New year, same sh*t. Yes, 2021 is really giving us 2020 Part Deuce vibes.
It’s not all bad. Vaccines are up, and Americans have set aside our differences as a nation to watch the Super Bowel.
Now, TUSHY’s dropping our monthly load of the hottest news about butts. Yes, we’re re-crapping all of January’s best news scoops about poops.
New York Post: Comedian Wants To Drop A Permanent Poo on Wall Street
Just behind Wall Street’s iconic charging bull sculpture is… well, an idea.
Obsessed with poops (as all comedians are), Ryan Dee wants a smiling pile of poo to be a regular fixture behind Arturo Di Modica’s “Charging Bull.” Dee has already beta tested the sculpture placement. So far, he has installed the cartoonish bronze poo behind the bull on multiple occasions to date.
The comedian is planning to ask the New York City Parks Department for permission to officially display the sculpture for one day a year. The artist says it’s a whimsical take on Wall Street greed. Whether it’s that or just a poop joke, we don’t really care - we’re here for a poop sculpture.
Will the sculpture permit get pushed through or will it be blocked as so many real-life poos before it? Only time and New York’s Parks Department will tell.
Smithsonian Magazine: How Poop Helped Ancient South American Civilizations Thrive
The Atacama Desert in Chile is so arid that scientists use the environment to simulate life on Mars. And yet a thousand years ago, agricultural communities thrived there. How? Ancient Chileans used irrigation systems to manage their precious water supply, and they had a secret weapon: seabird poop. A new study in Nature Plants suggests has the answer. In addition to maximizing every drop of available water, workers transported guano 50 miles from the coast to the desert. The dung was worth its weight in gold. In fact, it gained the nickname “white gold.” (We can’t recommend using this type of gold in jewelry!)
This new study builds on research released last year, which detailed how the Incas used guano in the 1400s to expand their empire. The Incas created some of the first human conservation laws to protect seabirds and their precious poops. The guano industry was highly regulated, with deadly consequences -- poop hoarders could face execution.
Bottom line, poop helped the Incas achieve a surplus of food and expand their empire, and it wouldn’t have been possible without white gold. We always knew there was something special about poo :)
Mercury News: Why Dogs Eat Poop
Since dogs were the real MVPs of 2020 quarantine, we’re gonna give them some real leeway on their weird butt stuff. From sniffing to licking, it’s only fair to let a lot of doggy poop fascination slide, no questions asked. But for animals that sleep in our beds and lick our face, we must draw a line somewhere. This month, dog owners from Maine to Texas ask what we’ve all been wondering: why do dogs eat poop? How normal is this?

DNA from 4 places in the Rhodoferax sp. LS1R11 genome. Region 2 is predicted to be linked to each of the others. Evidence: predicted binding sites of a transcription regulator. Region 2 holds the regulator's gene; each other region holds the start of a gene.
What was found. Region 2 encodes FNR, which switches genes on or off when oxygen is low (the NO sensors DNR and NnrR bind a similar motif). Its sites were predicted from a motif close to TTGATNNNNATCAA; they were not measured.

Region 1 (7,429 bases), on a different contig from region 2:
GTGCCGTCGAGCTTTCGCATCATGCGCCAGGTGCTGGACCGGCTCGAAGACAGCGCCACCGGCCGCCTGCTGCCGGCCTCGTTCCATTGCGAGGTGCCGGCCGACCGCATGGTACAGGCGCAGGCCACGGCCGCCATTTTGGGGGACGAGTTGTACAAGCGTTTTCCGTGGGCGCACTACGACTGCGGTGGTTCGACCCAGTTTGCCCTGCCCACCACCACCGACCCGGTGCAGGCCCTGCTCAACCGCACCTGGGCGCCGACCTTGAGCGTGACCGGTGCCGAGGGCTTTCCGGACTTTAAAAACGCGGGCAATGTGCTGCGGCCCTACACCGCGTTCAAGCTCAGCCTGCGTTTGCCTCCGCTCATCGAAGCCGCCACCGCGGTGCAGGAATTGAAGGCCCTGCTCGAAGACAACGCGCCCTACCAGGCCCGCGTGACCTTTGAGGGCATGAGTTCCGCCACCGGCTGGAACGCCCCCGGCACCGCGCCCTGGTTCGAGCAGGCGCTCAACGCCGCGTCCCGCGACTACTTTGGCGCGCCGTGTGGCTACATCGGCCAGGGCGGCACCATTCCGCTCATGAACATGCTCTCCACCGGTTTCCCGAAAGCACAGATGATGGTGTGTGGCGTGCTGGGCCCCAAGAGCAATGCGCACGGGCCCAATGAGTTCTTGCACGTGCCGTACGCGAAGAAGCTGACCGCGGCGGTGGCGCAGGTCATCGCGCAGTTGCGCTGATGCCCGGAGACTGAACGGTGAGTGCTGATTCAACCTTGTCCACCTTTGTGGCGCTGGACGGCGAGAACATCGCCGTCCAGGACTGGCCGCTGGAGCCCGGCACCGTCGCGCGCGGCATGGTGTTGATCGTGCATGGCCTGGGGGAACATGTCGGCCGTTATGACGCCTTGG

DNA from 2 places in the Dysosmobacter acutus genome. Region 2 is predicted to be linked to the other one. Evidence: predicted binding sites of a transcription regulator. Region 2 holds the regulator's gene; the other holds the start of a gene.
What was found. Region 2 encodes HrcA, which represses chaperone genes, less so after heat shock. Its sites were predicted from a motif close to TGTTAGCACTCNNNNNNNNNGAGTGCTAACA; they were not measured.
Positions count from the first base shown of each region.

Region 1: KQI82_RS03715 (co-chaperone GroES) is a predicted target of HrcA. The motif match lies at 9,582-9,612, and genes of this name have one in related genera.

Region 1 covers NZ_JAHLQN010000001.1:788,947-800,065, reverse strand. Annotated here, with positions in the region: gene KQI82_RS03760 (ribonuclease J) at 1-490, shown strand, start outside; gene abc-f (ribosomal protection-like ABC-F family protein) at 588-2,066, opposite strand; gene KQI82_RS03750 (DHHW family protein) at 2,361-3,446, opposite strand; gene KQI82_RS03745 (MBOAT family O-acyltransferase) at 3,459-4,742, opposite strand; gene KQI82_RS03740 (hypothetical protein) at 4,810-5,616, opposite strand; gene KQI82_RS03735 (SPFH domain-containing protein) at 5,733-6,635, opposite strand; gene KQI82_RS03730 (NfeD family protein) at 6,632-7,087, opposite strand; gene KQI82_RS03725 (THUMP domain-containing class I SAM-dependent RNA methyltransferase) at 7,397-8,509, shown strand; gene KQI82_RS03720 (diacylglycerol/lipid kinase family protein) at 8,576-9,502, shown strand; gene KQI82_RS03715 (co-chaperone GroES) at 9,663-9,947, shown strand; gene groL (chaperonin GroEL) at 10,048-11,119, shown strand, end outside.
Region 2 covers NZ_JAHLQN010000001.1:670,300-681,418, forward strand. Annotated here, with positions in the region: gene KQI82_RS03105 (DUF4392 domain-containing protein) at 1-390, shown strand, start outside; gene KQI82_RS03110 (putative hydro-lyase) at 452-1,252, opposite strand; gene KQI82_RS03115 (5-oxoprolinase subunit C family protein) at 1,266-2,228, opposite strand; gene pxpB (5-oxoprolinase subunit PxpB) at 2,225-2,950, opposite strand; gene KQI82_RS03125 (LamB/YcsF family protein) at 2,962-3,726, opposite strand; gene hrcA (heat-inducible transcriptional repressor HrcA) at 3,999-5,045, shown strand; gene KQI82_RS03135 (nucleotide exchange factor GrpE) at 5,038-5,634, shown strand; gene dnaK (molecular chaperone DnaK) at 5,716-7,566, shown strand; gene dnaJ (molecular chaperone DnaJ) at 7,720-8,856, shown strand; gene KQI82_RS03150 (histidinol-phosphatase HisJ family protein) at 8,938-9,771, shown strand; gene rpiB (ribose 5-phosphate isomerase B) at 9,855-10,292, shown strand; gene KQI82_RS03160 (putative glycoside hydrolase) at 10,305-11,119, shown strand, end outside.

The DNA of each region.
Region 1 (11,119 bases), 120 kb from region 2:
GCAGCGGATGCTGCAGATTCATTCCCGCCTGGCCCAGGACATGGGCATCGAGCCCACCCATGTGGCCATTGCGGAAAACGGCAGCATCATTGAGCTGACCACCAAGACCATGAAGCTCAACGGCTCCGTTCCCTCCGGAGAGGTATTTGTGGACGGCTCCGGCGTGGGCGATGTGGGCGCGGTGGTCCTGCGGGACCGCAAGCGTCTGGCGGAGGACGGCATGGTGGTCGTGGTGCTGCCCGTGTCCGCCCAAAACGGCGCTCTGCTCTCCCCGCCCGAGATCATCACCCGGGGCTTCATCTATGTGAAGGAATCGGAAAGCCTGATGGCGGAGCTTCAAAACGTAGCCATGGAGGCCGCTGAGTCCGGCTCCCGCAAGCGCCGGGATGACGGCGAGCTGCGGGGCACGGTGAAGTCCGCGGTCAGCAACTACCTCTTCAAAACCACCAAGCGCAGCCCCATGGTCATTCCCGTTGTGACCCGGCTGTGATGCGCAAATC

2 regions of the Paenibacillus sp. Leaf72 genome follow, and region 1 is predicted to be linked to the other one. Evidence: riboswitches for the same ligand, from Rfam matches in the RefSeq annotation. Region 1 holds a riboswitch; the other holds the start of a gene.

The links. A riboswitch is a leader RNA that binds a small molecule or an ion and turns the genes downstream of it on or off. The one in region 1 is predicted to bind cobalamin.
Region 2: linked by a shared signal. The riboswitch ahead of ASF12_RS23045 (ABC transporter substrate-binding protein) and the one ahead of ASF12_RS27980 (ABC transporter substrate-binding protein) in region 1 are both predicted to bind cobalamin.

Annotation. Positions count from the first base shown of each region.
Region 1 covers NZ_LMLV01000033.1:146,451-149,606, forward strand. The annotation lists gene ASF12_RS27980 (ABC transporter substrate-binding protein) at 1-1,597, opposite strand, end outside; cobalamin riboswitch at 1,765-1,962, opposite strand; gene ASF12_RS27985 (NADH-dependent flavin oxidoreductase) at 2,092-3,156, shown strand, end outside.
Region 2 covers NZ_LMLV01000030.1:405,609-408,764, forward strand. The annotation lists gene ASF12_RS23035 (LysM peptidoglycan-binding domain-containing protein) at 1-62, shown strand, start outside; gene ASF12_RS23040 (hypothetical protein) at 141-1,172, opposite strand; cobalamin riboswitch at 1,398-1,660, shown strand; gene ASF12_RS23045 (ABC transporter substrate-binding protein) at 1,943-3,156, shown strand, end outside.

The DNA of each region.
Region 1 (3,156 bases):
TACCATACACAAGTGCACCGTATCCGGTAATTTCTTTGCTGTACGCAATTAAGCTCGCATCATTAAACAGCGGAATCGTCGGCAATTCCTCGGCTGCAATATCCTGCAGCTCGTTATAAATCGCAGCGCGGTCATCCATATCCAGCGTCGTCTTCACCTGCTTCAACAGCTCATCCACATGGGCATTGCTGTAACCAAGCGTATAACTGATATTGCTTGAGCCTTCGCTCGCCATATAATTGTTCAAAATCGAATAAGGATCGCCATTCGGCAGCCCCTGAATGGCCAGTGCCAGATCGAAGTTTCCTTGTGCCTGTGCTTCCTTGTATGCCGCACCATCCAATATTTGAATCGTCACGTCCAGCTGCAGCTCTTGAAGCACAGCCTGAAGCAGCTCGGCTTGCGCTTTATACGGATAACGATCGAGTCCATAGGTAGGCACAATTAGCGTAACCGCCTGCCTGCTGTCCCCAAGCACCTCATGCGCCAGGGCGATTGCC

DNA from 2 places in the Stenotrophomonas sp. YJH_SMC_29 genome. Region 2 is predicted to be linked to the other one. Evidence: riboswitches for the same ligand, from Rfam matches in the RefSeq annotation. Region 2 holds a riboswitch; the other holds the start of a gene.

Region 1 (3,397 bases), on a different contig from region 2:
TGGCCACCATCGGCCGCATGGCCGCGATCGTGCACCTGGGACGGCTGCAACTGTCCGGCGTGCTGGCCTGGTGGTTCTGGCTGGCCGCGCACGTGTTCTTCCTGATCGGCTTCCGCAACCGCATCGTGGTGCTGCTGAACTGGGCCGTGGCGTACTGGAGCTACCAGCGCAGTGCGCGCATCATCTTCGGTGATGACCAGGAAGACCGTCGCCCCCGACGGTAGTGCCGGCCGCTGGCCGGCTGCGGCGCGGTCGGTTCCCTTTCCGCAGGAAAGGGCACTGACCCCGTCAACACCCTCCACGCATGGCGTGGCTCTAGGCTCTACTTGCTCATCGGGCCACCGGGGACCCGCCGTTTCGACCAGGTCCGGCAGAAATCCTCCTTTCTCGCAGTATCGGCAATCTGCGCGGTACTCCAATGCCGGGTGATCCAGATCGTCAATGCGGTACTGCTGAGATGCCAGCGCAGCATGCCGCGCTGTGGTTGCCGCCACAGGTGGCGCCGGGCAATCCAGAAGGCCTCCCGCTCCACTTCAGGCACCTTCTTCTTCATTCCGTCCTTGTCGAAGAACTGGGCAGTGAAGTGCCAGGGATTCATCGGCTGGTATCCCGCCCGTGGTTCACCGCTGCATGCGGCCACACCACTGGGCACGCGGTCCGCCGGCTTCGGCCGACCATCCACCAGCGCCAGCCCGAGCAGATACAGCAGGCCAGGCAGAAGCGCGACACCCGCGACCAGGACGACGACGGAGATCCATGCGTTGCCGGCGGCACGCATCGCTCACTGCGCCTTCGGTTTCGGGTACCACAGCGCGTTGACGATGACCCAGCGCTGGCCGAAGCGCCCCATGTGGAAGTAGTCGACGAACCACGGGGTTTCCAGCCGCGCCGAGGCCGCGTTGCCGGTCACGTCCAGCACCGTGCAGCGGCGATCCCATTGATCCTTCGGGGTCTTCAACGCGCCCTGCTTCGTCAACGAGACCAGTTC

There are a few reasons dogs chow down on their sh*t. Say if Fido fears getting punished for pooping inside, he may try to eliminate the evidence by swallowing. But it could also tie to more ancient patterns. When dogs lived in the wild, dogs would eat poo to clean up their tracks and protect themselves from predators.
Dogs also have a keen sense of smell, and they’re meat eaters. Cat poo, for example, often contains undigested food, which is kindof like catnip for dogs! Or your rescue dog may have been malnourished as a youngster, and forced to eat poo to survive.
Whatever the reason, you can train your dog out of eating their dookies. Stay on top of cleaning up poop so there’s no available piles to chew from. Have treats nearby to entice your pet away from their nasty habit. This should stop your pup from having a shit-eating grin, and get back to the standard doggy smile you know and love.
The Guardian: Why Wombats Sh*t Bricks
First off, wombats are cute lil guys :)
And their poops are little cubes?! Very kawaii.
New research in scientific journal Soft Matter unpacks the mystery of wombat’s cube-shaped poo. Long a biological puzzle, this international study explains the unusual phenomenon. Apparently the cube shape is formed in the wombat intestines.
Before this study, scientists wondered whether wombats had cube-shaped anal sphincters. Were poos getting squeezed between the pelvic bones as they prepared for exit? There was another far-flung hypothesis that wombats manually patted the feces into the cube after the dropped their doos.
The project originated about four years ago, when a researcher was dissecting a wombat and found cubes in the last meter of its intestines. From there, the question emerged: how do you produce cubes inside a soft tube. Nearly half a decade later, we know much more! For example, the wombat’s intestine has two stiff and two flexible regions. The rhythmic contractions in these areas help form the sharp corners of the cubes.
But… why? Well, scientists think wombats may communicate via feces, and that the cube shape helps scat stay put. Whatever the reason, this soft tube cube research may be applied to other fields, from manufacturing to digestive health. Thanks, wombats!
Ahhh we always feel better after dropping a fat load... of poop news!
You’ve just enjoyed January’s sh*ttiest headlines. Tune in next month to stay current on the freshest scat stories as retold by TUSHY. And if you’re perusing this post on your throne, consider making yourself comfy with a TUSHY Ottoman.